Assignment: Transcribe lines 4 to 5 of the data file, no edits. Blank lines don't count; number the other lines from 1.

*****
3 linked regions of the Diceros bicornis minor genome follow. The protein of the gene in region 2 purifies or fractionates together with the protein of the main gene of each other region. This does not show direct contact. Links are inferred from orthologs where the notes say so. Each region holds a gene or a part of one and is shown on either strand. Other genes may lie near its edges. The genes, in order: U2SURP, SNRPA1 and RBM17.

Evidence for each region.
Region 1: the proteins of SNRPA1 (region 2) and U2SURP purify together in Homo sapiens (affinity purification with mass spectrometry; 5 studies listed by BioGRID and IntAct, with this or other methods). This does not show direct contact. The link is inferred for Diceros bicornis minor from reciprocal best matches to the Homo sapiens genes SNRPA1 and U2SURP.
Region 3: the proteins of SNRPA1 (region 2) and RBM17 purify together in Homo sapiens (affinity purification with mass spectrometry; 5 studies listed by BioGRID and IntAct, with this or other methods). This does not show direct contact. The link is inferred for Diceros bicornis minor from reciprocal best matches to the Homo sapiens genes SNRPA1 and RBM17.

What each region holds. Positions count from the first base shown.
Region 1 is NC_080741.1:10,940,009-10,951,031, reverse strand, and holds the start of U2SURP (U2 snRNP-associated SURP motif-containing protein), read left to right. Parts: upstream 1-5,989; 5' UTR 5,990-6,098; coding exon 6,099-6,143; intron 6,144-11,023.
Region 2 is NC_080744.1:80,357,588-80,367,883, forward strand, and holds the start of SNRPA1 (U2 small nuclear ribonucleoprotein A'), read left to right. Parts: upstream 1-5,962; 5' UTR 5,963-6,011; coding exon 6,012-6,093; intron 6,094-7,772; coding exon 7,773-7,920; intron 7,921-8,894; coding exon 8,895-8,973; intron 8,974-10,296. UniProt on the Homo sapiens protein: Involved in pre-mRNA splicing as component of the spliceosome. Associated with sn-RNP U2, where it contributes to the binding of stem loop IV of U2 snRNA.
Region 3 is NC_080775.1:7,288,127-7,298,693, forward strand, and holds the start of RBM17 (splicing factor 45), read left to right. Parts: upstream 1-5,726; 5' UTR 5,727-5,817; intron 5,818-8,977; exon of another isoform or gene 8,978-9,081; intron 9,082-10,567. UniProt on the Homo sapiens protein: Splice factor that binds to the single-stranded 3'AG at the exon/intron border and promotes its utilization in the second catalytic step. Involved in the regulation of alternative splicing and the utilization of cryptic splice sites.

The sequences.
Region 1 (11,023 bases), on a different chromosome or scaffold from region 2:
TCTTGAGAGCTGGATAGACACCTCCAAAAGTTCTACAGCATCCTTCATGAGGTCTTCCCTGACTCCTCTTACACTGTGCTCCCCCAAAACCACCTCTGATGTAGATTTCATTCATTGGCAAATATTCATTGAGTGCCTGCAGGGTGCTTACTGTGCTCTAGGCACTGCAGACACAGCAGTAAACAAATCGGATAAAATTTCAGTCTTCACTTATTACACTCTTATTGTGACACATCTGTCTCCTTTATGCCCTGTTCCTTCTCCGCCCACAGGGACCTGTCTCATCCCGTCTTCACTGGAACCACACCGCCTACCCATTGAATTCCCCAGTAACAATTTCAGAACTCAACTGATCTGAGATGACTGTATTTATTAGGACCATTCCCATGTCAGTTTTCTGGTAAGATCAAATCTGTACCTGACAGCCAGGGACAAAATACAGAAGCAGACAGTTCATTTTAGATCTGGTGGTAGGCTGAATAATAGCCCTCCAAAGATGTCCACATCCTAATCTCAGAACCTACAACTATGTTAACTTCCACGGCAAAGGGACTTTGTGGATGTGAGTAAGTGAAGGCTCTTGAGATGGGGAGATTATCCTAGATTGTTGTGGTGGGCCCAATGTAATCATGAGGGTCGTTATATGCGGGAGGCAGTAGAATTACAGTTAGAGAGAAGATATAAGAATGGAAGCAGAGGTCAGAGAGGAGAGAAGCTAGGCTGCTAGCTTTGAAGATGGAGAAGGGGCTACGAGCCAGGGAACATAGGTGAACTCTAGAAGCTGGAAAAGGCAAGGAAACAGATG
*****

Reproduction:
Region 3: the proteins of SNRPA1 (region 2) and RBM17 purify together in Homo sapiens (affinity purification with mass spectrometry; 5 studies listed by BioGRID and IntAct, with this or other methods). This does not show direct contact. The link is inferred for Diceros bicornis minor from reciprocal best matches to the Homo sapiens genes SNRPA1 and RBM17.

What each region holds. Positions count from the first base shown.